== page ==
Mediation of the active gaze

The Artist in His Museum (detail)

Charles Wilson Peale, detail of The Artist in His Museum (1822, Wikimedia Commons)

In “Civic Seeing,” Bennett quotes McClellan’s Inventing the Louvre: “Theoretically one, the museum public was divided by degrees of visual competence.”

I found this interesting not simply because of the impact of the Enlightenment, French Revolution, class, and nineteenth century paternalism on the construction of art and education, but because it pinged on the writings of early Church Fathers discussed by Bloch in Medieval Misogyny. There is no such thing as a passive gaze; to be seen alters the object seen, as well as the viewer. Bennett’s specific examples are Modern, but underpinned by ancient bones.

Small wonder that mediation was considered a requirement: that would serve the good of the collection (exposed to the gaze of the unwashed masses) as well as the unwashed masses (as yet untutored in the proper appreciation of art). And yet, I am torn in my emotional reaction. I see (and disapprove of) many of the forces behind this decision…and yet I have a healthy respect for expert knowledge (whatever the subject happens to be).

I am reminded of one of my parents’ stories about their honeymoon. In Italy, they happened to meet a vacationing teacher of art history who provided background and anecdotes about the artwork they viewed one afternoon. This museum experience, too, was mediated…but not by the institution. It was a crowd-sourced value-add, the offspring of the pre-Enlightenment old-boys-club and the post-Enlightenment educational program: one member of a reasonably well-educated middle class discussing his area of expertise with two other members of the middle class. Institutional mediation will occur, to one degree or another, and that is not necessarily a bad thing; nor does it mean that museum-goers should feel obligated to pre-educate themselves before daring to gaze upon artwork. But I am pleased that opportunities for spontaneous interaction exist among a diverse museum-going public and that (per Witcomb) digital tools are making it technically easier and generating excitement and acceptance (albeit not without their own problematic aspects, particularly the digital divide).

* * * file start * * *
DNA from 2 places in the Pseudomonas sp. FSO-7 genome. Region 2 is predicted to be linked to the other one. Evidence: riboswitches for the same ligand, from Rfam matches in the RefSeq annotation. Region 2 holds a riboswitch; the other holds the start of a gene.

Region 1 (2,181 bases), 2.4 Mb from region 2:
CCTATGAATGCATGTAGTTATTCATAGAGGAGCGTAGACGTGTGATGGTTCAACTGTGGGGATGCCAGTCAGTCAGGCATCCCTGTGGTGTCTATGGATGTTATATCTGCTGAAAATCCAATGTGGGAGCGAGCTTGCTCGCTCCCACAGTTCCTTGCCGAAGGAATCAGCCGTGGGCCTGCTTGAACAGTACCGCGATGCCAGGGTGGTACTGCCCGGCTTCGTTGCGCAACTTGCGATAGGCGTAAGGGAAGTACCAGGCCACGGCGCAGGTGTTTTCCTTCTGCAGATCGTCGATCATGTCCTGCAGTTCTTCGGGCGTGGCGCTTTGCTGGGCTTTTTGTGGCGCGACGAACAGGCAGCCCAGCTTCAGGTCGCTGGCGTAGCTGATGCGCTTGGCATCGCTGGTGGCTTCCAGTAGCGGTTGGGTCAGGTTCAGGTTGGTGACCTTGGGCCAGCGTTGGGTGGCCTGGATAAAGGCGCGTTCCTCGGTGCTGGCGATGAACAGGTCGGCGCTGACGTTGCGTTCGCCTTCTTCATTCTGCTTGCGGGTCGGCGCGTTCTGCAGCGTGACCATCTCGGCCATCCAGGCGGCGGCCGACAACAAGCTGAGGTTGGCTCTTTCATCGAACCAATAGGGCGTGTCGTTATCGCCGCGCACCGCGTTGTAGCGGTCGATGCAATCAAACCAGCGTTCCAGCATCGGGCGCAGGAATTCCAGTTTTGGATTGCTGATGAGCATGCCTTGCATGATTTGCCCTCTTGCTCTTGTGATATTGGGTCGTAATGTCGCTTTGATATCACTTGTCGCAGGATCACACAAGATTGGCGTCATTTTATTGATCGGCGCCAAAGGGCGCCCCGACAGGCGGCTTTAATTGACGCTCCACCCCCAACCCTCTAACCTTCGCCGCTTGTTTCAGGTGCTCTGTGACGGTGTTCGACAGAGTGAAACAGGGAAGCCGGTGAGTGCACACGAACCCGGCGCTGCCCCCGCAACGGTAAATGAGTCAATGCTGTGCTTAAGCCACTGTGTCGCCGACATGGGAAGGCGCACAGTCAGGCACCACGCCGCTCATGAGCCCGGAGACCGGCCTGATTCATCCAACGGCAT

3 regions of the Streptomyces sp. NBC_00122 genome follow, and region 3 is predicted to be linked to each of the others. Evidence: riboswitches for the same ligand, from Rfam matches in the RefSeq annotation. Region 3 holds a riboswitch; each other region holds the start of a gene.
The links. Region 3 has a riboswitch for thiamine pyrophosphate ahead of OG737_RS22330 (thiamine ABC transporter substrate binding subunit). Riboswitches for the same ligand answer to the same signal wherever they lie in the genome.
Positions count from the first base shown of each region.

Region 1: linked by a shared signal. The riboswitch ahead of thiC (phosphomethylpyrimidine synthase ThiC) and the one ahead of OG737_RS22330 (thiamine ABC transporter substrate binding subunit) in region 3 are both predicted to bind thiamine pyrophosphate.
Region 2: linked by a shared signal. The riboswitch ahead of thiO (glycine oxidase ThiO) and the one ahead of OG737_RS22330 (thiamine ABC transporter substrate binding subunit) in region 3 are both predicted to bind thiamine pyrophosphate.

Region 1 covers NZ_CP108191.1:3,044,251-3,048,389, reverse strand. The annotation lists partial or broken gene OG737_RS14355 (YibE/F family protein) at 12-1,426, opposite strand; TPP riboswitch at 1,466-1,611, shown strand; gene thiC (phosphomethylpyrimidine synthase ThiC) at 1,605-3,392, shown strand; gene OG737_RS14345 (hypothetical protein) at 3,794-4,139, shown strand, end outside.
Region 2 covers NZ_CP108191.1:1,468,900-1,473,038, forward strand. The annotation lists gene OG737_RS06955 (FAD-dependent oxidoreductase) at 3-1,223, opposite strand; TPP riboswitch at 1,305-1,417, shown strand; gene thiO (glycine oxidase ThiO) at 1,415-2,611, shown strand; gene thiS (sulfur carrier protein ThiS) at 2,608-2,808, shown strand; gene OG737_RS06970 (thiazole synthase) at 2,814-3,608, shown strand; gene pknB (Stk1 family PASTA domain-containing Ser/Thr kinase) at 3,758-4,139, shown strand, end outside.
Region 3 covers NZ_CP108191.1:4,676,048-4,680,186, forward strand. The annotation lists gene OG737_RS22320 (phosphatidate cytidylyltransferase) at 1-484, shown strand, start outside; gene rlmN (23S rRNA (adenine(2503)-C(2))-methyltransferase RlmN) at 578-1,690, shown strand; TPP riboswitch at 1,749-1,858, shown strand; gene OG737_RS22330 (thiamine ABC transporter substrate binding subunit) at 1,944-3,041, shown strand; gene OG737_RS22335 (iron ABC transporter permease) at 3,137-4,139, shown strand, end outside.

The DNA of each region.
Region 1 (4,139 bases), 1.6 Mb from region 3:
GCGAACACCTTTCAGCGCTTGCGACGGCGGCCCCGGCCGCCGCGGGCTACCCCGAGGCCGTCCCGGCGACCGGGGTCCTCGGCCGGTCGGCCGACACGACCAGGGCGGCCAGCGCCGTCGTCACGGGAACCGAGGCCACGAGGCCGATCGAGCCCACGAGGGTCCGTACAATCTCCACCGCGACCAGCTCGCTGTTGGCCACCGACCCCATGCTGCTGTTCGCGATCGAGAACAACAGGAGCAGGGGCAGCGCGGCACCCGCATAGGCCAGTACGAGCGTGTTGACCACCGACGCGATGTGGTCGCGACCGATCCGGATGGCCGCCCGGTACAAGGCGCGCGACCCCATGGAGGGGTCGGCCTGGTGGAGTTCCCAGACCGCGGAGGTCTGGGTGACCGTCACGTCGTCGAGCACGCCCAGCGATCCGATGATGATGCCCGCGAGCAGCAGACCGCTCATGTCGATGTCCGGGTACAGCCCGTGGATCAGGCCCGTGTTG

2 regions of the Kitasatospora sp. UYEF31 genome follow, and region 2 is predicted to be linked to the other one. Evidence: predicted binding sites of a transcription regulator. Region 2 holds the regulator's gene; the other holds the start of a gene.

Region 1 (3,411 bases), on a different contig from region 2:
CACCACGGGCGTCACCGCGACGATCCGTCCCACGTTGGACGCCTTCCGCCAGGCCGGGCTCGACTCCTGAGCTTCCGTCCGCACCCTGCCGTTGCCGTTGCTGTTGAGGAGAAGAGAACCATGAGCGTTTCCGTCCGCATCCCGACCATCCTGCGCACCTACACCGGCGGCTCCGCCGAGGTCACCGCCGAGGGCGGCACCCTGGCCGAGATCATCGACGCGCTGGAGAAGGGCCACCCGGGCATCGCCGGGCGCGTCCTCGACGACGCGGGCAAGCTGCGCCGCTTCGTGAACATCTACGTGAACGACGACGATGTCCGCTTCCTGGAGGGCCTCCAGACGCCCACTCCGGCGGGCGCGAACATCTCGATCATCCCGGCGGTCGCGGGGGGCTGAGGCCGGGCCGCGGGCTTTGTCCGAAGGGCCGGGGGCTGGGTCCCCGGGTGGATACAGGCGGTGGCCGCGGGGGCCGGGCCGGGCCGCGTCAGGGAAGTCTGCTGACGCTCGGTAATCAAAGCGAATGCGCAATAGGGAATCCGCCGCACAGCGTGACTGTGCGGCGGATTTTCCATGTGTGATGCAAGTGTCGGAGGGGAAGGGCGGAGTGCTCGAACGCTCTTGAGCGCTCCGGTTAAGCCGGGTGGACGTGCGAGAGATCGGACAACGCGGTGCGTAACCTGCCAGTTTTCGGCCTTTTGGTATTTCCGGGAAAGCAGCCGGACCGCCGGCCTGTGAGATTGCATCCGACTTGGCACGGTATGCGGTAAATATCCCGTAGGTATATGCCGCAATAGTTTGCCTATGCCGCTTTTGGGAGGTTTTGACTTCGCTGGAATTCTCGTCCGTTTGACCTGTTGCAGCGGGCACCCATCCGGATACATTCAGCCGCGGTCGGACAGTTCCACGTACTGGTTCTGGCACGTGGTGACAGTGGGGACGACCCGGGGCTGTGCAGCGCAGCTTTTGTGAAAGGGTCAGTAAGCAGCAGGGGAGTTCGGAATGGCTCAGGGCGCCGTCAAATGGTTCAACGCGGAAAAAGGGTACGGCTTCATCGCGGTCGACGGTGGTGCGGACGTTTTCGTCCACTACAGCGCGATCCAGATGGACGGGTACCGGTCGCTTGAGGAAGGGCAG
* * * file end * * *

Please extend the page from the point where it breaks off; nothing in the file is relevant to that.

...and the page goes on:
On passivity (or not)

In their Introduction to The Presence of the Past, Rosenzweig and Thelen talked about the phrase “popular historymaking”: “Many of us [conference attendees] liked its implication that Americans take an active role in using and understanding the past—that they’re not just passive consumers of histories constructed by others.” That observation sent my brain off on a little tangent about the construction of “active” versus “passive” as it relates to consumerism.

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Heisenberg and virgins

Heisenberg's uncertainty principle

This week I was reading Medieval Misogyny and the Invention of Western Romantic Love on pubtrans and rehousing the last couple feet of the Scientists Collection (meaning that, so far as generalizations are possible in a collection of this nature, the conchologists largely gave way to physicists). Though Heisenberg is not, in fact, represented in the collection, my thoughts nonetheless turned to him. I have a soft spot in my heart for the uncertainty principle, not merely because it is a neat example of the convergence of physics and philosophy, but because it puts me in mind of a Russian science fiction anthology I read when I was a kid…and thanks to its title,* the uncertainty principle became one of the first aspects of theoretical physics I encountered.

Tertullian

Quintus Septimius Florens Tertullian (Wikimedia)

Heisenberg came to mind during Bloch’s discussion of the construction of virginity, particularly when he quoted early Church Fathers, e.g. Tertullian:

For that other, as soon as he has felt concupisence after your beauty, and has mentally already committed (the deed) which his concupiscence pointed to, perishes.

For a virgin ceases to be a virgin from the time it becomes possible for her not to be one.

Discerning parallels between theologians and physicists is hardly an original thought, but I have found it a rather sticky one during the past few days. I suppose the freelance project, involving the rhetoric of humanists, is pinging adjacent neurons as well. The gaze—whether it be directed at a woman by a lecher or an electron by a research scientist—matters. Objectivity is an utter illusion.


* The title story itself is a fairly standard time travel piece, owing more to the Grandfather Paradox and Butterfly Effect than Heisenberg.

And rather less crazy-making than the natural emotional reaction to quotes from Tertullian et al., e.g. “Argh…stupid stupid…hate people…argh!” It’s nice to cultivate distance, despite the fact that in many ways, now that I have a daughter I am much more sensitive to misogyny in contemporary society.